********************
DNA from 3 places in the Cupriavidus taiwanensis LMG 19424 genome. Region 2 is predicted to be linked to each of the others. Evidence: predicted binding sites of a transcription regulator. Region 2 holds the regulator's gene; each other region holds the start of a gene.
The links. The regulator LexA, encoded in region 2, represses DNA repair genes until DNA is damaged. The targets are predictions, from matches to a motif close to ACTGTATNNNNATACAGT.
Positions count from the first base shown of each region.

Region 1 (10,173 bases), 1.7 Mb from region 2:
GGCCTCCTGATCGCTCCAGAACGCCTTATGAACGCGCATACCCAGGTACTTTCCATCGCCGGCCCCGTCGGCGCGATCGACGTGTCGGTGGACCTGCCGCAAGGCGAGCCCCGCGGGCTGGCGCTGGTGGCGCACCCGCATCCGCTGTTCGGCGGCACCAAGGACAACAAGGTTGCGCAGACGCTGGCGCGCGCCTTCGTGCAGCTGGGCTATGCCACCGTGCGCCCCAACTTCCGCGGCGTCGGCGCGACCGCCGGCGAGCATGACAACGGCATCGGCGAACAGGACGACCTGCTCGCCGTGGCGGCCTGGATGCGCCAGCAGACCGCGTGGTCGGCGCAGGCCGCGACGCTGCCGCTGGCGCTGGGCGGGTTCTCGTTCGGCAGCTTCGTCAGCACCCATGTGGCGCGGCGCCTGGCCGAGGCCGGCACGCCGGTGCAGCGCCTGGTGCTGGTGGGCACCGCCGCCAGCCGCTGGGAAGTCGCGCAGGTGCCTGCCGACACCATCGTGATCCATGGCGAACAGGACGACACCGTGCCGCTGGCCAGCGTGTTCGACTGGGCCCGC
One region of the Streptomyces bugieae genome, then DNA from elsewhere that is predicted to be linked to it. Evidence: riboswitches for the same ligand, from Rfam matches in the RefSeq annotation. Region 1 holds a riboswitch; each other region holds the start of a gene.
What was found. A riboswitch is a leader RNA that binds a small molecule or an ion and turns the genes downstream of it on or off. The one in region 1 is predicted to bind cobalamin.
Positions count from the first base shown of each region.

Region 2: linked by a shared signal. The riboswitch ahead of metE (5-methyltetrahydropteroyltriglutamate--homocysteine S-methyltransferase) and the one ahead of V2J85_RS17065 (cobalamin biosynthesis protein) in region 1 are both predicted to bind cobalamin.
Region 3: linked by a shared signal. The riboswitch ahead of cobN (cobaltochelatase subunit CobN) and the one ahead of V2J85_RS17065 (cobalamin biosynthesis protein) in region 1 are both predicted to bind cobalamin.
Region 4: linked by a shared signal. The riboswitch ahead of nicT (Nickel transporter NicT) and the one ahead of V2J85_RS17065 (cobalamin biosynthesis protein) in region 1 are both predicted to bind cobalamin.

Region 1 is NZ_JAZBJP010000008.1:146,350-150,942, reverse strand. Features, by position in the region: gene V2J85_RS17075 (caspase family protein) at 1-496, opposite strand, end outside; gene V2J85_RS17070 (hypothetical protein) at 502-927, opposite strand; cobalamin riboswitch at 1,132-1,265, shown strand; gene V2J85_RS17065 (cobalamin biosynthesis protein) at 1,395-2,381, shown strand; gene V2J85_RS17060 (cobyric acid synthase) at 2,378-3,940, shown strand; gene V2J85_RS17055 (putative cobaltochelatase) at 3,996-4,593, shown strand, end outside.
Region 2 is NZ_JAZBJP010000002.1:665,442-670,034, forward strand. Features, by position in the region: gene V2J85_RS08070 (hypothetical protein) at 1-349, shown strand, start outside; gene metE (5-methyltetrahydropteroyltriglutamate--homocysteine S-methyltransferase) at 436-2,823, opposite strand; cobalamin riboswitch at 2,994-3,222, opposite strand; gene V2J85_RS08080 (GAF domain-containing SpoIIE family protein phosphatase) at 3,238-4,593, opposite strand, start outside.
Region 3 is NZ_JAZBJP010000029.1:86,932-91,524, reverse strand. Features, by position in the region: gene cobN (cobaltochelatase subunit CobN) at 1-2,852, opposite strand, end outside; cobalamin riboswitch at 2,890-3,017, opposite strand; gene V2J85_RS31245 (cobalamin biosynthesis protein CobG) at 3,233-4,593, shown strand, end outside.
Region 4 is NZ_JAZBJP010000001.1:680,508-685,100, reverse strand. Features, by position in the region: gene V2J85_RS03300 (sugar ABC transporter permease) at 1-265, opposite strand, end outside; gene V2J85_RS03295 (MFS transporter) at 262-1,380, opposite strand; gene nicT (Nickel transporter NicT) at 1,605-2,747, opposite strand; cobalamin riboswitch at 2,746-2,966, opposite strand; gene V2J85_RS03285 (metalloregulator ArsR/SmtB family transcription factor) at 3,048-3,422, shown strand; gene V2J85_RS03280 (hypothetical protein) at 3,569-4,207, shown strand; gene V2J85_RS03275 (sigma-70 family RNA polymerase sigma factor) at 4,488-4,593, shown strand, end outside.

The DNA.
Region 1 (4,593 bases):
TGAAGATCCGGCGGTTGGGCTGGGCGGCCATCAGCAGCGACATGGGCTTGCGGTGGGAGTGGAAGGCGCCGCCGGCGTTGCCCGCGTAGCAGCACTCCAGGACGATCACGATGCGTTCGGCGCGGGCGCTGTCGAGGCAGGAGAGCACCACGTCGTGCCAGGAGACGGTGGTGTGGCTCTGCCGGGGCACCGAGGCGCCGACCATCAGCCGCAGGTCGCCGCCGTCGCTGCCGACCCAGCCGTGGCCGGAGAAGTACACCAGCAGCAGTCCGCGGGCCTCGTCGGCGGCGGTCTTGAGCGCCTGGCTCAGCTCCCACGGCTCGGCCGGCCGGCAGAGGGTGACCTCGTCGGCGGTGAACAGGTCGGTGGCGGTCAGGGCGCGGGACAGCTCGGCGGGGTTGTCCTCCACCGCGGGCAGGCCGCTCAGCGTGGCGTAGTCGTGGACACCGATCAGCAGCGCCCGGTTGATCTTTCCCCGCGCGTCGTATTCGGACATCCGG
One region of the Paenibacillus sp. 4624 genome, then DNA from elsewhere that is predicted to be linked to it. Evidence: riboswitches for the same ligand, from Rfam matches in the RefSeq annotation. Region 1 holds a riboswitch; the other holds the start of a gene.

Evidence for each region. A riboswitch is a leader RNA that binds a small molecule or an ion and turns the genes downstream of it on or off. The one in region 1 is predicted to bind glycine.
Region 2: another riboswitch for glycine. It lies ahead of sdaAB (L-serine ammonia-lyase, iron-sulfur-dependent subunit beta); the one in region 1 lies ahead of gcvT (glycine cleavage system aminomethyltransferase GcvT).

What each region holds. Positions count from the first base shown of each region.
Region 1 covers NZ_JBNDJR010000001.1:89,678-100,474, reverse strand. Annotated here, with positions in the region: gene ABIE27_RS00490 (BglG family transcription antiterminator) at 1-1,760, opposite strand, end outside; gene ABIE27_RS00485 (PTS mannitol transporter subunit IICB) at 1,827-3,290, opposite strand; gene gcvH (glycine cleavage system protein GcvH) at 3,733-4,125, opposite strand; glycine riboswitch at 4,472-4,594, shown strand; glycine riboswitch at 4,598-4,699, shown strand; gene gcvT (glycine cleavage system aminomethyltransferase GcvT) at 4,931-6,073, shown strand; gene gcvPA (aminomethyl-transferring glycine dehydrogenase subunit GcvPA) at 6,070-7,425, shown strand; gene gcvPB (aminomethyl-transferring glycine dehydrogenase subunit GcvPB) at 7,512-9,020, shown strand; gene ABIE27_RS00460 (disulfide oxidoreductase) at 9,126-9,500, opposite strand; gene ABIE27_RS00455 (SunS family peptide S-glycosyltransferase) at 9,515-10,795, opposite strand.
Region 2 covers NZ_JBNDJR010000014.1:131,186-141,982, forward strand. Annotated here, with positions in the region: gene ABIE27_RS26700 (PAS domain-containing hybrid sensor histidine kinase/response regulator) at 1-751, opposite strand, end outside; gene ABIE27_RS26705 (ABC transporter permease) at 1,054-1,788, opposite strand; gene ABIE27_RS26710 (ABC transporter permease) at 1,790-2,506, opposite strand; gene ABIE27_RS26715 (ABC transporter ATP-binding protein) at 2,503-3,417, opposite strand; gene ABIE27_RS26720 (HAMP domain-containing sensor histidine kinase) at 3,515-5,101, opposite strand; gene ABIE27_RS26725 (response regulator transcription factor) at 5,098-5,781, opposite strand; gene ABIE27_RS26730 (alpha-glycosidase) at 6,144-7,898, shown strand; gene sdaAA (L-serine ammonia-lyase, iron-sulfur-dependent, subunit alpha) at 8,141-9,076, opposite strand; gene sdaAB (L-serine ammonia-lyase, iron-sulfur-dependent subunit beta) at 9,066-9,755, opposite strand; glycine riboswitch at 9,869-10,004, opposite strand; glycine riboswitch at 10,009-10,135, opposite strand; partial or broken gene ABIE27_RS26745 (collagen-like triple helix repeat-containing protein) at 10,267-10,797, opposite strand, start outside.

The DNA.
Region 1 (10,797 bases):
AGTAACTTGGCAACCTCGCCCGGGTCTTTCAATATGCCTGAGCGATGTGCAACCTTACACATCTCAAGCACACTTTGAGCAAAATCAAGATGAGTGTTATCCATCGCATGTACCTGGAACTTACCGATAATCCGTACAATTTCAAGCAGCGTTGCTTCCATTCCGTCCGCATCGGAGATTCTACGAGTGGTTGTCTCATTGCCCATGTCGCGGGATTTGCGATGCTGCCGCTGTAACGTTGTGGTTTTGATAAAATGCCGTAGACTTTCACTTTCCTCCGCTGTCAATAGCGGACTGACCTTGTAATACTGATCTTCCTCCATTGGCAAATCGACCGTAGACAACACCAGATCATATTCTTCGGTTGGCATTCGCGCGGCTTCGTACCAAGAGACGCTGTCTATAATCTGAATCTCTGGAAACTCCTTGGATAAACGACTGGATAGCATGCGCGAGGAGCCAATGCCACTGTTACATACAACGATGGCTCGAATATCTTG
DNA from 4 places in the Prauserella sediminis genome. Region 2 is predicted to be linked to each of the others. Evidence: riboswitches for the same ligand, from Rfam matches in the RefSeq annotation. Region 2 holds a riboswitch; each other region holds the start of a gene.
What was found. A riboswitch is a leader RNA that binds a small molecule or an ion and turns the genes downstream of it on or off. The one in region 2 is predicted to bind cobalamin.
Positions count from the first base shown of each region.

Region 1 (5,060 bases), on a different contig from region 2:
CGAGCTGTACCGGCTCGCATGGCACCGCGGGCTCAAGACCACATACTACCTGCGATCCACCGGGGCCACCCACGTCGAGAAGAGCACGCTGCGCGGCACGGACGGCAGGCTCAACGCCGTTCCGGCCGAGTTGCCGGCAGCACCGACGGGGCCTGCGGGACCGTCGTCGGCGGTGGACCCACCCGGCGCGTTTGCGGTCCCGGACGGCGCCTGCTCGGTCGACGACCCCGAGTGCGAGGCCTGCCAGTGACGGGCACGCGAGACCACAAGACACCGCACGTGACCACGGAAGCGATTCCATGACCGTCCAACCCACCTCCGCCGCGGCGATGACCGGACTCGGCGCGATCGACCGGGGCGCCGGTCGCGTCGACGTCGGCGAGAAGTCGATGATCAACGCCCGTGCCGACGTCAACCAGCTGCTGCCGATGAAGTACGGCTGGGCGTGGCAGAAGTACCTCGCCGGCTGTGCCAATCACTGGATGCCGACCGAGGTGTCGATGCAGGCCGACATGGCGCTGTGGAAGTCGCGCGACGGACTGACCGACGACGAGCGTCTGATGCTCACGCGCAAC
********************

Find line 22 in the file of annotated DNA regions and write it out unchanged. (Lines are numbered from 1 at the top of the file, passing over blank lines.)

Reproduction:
What each region holds. Positions count from the first base shown of each region.